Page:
Drug shortages have wreaked havoc on hospitals and drugstores over the past couple of years. They've also prompted a considerable amount of jockeying on the supply side of things. Some companies have managed to profit off the missteps of their competitors, like Hikma Pharmaceuticals, which saw its generics injectables business grow 47% last year.
But growth on the back of shortages can backfire. What happens when a shortage eases? For a case study, look no further than Spectrum Pharmaceuticals, whose stock is taking a wallop. Yesterday, the company admitted that demand for its drug Fusilev was off. Way off.
Spectrum says that Fusilev sales would amount to $90 million at most this year, with $10 million to $15 million of that coming this quarter. That's a drop of more than half from 2012, when the company posted $204 million in Fusilev sales.
Why? Fusilev, or levoleucovorin, competes with generic leucovorin, which has been running scarce for the last couple of years. In October, FDA approved a new version of leucovorin from Sagent Pharmaceuticals, which has fueled its own growth by targeting drugs whose supplies are thin. That boosted leucovorin supplies, and that, in turn, cut into Fusilev's sales.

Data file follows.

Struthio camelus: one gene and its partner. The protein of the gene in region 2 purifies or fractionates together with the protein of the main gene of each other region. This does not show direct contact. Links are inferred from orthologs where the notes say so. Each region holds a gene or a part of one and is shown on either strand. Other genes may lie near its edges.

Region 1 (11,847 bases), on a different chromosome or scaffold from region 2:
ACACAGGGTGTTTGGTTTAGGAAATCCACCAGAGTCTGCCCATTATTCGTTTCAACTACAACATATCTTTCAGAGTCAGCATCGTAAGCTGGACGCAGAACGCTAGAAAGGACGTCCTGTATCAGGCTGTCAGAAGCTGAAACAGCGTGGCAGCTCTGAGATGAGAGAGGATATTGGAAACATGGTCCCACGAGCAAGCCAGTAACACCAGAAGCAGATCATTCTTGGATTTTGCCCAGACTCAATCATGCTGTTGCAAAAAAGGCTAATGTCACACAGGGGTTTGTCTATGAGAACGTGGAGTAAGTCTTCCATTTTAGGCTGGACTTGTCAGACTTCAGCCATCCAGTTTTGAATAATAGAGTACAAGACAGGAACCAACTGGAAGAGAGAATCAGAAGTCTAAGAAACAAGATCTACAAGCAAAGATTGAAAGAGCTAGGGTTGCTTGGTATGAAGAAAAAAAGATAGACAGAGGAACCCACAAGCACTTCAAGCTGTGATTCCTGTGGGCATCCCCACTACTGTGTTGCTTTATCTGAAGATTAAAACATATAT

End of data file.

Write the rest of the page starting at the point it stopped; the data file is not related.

As Spectrum was suffering on its branded drug's swoon, Hikma was reporting a 19% increase in profits, thanks to that big growth in its injectables business. In the U.S., where it has taken advantage of its rivals' supply problems, that business grew 83% last year. (Hikma has had some manufacturing problems of its own, but at a plant that makes tablets rather than injectables.)
Hikma has been so successful in that market, it's attracting potential buyers. Earlier this month, the company said it was reviewing its options for the injectables business. A sale could be worth up to $1.6 billion, analysts say.
Special Report: Top 11 Fastest-Growing Generics Companies - Sagent Pharmaceuticals